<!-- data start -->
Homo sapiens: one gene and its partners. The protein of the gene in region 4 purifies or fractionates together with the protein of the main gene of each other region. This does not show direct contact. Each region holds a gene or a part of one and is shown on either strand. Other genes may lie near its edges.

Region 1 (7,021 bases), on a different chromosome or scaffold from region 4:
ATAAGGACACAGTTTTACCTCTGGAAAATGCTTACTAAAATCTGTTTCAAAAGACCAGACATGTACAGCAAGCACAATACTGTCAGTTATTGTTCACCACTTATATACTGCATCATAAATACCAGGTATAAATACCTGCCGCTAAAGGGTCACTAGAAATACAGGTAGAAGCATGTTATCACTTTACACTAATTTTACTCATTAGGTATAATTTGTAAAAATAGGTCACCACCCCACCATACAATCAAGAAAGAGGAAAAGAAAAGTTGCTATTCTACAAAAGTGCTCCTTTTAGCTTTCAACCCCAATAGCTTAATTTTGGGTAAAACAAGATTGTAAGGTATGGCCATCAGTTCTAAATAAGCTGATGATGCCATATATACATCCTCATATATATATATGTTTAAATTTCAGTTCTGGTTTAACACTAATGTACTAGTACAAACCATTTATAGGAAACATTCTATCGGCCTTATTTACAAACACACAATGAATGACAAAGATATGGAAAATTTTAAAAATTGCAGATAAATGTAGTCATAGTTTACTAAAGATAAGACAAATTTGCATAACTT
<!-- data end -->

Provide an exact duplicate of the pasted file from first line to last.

Homo sapiens: one gene and its partners. The protein of the gene in region 4 purifies or fractionates together with the protein of the main gene of each other region. This does not show direct contact. Each region holds a gene or a part of one and is shown on either strand. Other genes may lie near its edges.

Region 1 (7,021 bases), on a different chromosome or scaffold from region 4:
ATAAGGACACAGTTTTACCTCTGGAAAATGCTTACTAAAATCTGTTTCAAAAGACCAGACATGTACAGCAAGCACAATACTGTCAGTTATTGTTCACCACTTATATACTGCATCATAAATACCAGGTATAAATACCTGCCGCTAAAGGGTCACTAGAAATACAGGTAGAAGCATGTTATCACTTTACACTAATTTTACTCATTAGGTATAATTTGTAAAAATAGGTCACCACCCCACCATACAATCAAGAAAGAGGAAAAGAAAAGTTGCTATTCTACAAAAGTGCTCCTTTTAGCTTTCAACCCCAATAGCTTAATTTTGGGTAAAACAAGATTGTAAGGTATGGCCATCAGTTCTAAATAAGCTGATGATGCCATATATACATCCTCATATATATATATGTTTAAATTTCAGTTCTGGTTTAACACTAATGTACTAGTACAAACCATTTATAGGAAACATTCTATCGGCCTTATTTACAAACACACAATGAATGACAAAGATATGGAAAATTTTAAAAATTGCAGATAAATGTAGTCATAGTTTACTAAAGATAAGACAAATTTGCATAACTT